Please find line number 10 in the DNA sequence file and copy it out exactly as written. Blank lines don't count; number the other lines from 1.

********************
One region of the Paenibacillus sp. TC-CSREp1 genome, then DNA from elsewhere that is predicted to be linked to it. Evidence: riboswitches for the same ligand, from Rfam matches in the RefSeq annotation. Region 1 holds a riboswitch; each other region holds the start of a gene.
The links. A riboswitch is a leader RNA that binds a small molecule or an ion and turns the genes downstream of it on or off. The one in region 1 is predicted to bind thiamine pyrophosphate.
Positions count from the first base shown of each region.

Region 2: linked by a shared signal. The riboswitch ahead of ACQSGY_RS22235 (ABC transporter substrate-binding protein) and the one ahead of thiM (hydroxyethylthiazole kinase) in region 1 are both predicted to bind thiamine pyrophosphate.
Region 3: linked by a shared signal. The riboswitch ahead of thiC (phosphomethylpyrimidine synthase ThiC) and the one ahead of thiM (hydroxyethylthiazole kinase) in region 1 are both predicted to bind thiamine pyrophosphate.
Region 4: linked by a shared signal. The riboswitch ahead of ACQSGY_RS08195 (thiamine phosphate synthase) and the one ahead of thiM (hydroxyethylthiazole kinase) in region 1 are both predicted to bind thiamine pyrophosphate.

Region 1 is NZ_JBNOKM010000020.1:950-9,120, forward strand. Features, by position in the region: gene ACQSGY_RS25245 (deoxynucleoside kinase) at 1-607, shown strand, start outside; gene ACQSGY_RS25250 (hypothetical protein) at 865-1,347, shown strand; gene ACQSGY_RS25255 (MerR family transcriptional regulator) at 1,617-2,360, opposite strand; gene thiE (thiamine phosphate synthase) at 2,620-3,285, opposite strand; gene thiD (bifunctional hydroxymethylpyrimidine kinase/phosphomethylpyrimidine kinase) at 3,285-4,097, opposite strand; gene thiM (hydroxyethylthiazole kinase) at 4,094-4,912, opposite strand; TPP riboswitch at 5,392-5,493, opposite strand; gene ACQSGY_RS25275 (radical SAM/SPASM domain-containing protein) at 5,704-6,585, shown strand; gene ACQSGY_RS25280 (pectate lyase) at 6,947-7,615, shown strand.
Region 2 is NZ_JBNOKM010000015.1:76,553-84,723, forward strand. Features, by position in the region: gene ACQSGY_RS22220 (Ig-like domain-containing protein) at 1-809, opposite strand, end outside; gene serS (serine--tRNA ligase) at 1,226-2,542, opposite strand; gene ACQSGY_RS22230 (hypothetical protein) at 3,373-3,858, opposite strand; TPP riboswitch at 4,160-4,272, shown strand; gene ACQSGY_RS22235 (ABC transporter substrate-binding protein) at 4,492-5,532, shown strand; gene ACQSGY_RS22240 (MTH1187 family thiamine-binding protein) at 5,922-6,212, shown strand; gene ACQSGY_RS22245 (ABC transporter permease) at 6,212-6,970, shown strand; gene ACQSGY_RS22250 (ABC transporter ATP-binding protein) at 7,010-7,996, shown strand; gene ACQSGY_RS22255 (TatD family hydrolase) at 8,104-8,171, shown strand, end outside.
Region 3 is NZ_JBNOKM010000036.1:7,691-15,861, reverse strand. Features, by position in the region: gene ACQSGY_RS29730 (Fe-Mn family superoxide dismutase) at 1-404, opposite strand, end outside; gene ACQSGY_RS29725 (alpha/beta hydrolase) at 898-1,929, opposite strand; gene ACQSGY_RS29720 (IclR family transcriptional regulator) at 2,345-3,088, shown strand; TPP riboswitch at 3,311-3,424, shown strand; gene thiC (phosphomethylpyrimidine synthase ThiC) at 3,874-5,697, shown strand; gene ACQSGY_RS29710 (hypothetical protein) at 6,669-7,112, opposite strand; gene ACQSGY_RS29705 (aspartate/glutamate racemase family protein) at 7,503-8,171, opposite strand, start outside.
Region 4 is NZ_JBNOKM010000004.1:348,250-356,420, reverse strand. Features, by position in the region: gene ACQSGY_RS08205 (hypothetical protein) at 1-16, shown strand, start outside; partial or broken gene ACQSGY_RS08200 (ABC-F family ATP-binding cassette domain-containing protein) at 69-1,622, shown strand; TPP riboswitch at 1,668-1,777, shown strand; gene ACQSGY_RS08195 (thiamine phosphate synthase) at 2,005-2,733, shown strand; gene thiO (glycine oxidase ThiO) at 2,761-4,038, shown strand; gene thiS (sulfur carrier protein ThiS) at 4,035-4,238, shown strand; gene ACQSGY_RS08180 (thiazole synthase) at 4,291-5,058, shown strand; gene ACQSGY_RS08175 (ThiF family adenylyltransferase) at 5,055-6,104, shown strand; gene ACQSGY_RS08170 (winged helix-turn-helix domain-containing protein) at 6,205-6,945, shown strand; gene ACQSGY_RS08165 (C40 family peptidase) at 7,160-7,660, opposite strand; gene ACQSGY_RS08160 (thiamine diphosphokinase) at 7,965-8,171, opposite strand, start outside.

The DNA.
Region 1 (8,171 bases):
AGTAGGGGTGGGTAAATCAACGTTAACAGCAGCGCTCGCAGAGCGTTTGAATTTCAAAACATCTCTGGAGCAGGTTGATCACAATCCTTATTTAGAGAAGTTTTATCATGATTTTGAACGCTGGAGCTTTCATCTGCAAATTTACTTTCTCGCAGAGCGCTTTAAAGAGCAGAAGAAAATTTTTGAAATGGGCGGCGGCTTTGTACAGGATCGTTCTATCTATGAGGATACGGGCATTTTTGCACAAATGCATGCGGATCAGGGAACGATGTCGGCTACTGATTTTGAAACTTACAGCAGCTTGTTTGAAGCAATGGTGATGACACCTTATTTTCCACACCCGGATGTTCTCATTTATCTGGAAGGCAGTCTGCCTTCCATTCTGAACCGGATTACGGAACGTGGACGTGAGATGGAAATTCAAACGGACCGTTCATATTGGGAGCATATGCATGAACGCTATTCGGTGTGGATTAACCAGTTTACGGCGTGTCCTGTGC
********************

Region 4 is NZ_JBNOKM010000004.1:348,250-356,420, reverse strand. Features, by position in the region: gene ACQSGY_RS08205 (hypothetical protein) at 1-16, shown strand, start outside; partial or broken gene ACQSGY_RS08200 (ABC-F family ATP-binding cassette domain-containing protein) at 69-1,622, shown strand; TPP riboswitch at 1,668-1,777, shown strand; gene ACQSGY_RS08195 (thiamine phosphate synthase) at 2,005-2,733, shown strand; gene thiO (glycine oxidase ThiO) at 2,761-4,038, shown strand; gene thiS (sulfur carrier protein ThiS) at 4,035-4,238, shown strand; gene ACQSGY_RS08180 (thiazole synthase) at 4,291-5,058, shown strand; gene ACQSGY_RS08175 (ThiF family adenylyltransferase) at 5,055-6,104, shown strand; gene ACQSGY_RS08170 (winged helix-turn-helix domain-containing protein) at 6,205-6,945, shown strand; gene ACQSGY_RS08165 (C40 family peptidase) at 7,160-7,660, opposite strand; gene ACQSGY_RS08160 (thiamine diphosphokinase) at 7,965-8,171, opposite strand, start outside.